A requirement will be political courage and commitment by the key players involved. Indeed, politicians will have to care—for their people, for the poor—for all this to work. Leadership from a few important benefactors could go a long way towards changing the incentives of everyone else in the system, showcasing how contributing to defined, credible plans could be an attractive strategy for others. Governments and donors should not be shy about offering funding for precise plans conditional on others providing (p.105) co-financing, or plans in which they publicly announce that they will match contributions from others. Multilateral agencies such as the World Bank are already facilitating such co-financing solutions when they implement shock-responsive social safety nets financed through concessionary lines of credit. In such arrangements, the government pays part of the full economic cost and donors finance the remainder. It is hoped that more examples of this kind of scheme appear, with governments taking clear ownership of such arrangements. This is the trajectory for schemes such as Ethiopia’s Productive Safety Net Programme and Kenya’s Hunger Safety Net Programme.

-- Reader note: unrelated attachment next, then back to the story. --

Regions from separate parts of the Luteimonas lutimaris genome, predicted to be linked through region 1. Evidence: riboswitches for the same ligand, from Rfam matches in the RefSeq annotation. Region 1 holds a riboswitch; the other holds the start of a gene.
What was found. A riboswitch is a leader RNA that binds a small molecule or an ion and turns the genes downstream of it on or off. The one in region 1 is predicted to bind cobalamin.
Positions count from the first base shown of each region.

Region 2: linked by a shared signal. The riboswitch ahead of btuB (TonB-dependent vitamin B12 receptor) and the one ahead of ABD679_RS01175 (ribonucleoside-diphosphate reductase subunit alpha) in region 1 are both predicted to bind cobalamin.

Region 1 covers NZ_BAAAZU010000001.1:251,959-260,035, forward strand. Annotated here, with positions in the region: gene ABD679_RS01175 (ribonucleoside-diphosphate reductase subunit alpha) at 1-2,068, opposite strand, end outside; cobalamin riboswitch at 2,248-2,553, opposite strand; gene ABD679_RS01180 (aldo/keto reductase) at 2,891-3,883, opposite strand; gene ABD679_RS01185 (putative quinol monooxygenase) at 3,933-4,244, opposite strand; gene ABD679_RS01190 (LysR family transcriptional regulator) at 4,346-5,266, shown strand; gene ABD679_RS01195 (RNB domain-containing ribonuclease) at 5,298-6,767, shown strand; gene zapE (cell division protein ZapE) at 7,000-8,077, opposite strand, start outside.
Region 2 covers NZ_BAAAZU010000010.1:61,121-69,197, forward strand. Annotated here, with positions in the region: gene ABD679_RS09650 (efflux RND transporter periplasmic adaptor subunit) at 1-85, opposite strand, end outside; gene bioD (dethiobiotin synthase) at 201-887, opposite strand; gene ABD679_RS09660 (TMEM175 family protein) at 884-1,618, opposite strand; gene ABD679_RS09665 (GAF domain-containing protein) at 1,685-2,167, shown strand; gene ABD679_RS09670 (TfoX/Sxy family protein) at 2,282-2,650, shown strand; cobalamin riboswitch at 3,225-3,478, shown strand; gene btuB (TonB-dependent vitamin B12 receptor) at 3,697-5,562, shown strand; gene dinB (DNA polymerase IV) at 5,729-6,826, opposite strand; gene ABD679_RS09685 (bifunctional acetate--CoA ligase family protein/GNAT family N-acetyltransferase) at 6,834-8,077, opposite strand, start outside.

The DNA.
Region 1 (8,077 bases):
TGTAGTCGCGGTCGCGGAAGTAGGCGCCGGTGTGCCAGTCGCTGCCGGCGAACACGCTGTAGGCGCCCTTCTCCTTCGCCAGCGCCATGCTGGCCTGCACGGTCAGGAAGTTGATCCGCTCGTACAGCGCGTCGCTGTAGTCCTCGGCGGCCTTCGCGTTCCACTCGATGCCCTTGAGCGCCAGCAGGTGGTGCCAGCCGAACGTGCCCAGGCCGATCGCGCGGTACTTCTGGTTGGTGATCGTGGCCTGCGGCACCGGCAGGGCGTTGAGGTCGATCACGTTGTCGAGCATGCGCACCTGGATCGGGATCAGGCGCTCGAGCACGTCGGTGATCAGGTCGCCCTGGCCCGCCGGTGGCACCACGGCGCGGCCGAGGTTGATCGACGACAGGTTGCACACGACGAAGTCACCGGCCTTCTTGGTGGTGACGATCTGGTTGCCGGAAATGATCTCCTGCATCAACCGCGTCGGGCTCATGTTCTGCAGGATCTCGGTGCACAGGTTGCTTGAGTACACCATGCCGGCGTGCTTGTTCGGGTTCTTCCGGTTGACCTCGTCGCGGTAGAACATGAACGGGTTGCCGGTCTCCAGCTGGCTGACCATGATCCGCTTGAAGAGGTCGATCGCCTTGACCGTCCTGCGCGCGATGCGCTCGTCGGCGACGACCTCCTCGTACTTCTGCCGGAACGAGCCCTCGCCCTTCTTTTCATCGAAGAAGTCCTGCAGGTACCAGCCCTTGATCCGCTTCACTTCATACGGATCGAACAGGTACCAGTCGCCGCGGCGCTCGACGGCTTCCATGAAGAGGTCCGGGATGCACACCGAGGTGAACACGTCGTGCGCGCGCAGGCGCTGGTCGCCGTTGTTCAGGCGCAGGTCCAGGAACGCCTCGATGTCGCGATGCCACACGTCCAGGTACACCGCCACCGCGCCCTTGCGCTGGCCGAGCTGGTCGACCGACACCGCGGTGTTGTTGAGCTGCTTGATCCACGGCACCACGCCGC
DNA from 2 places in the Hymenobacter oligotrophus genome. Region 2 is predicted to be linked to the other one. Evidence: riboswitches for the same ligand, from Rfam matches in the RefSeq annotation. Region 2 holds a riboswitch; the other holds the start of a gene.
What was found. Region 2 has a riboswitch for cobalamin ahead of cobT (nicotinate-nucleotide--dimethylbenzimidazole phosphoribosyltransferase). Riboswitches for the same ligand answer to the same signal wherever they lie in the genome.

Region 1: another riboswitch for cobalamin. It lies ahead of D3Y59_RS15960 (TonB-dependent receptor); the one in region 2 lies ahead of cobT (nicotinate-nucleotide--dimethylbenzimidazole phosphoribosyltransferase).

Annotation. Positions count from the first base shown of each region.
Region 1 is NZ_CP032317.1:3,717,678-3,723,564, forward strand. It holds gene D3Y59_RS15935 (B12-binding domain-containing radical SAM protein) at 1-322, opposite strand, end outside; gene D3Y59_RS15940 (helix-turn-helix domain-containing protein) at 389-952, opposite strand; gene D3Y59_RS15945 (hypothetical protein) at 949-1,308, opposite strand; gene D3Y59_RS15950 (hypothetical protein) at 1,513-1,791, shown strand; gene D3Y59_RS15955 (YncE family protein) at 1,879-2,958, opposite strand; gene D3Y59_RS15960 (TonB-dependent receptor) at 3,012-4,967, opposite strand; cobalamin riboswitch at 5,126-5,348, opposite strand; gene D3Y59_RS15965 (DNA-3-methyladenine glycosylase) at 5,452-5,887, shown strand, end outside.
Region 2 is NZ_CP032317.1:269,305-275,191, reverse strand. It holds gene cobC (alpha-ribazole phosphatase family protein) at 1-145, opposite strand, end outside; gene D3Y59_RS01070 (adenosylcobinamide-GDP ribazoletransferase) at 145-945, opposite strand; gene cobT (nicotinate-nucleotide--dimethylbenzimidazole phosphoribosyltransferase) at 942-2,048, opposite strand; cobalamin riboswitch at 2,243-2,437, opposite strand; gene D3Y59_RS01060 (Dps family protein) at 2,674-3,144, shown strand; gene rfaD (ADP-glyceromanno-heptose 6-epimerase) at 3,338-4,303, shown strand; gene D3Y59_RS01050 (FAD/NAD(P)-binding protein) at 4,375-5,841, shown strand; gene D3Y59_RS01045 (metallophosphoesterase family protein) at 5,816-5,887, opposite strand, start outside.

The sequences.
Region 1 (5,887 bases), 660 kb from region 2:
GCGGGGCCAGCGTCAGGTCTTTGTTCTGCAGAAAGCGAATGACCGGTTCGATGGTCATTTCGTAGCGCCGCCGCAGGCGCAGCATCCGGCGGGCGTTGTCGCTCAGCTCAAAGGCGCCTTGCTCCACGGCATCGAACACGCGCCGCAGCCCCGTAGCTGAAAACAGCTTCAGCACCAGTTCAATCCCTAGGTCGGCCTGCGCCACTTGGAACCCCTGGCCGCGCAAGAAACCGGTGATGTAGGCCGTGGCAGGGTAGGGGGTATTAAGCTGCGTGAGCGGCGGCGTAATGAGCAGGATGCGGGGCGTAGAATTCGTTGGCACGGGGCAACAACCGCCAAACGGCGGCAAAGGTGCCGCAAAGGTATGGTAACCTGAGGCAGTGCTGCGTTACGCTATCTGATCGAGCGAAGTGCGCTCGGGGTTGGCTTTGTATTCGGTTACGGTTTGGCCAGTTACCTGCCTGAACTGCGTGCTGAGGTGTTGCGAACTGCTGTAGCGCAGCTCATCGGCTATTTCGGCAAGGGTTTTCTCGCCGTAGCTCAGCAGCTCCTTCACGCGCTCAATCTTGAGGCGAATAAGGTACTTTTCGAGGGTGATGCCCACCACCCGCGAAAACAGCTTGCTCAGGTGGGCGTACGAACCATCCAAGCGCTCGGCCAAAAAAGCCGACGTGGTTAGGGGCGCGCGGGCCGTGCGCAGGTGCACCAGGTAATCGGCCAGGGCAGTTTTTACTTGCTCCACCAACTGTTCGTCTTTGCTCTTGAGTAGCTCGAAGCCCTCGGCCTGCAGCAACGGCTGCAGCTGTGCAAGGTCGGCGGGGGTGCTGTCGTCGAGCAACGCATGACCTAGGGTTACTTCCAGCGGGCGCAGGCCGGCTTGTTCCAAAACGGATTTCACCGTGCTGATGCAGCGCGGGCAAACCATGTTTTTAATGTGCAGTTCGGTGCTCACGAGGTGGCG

Learning by Doing and Having a Backup
The evidence for changing the funding model and moving towards pre-financed, precise, credible plans is overwhelming. However, the evidence on what plans should look like is still emerging. Professionals will have to work together to put sensible, country-specific or problem-specific plans together and will need to learn by doing.
At the same time, dogma cannot replace reason. Rules-based plans sometimes go wrong, and reality sometimes takes even the most careful planners by surprise. For example, a precise plan might be designed for a drought and then there would be a flood.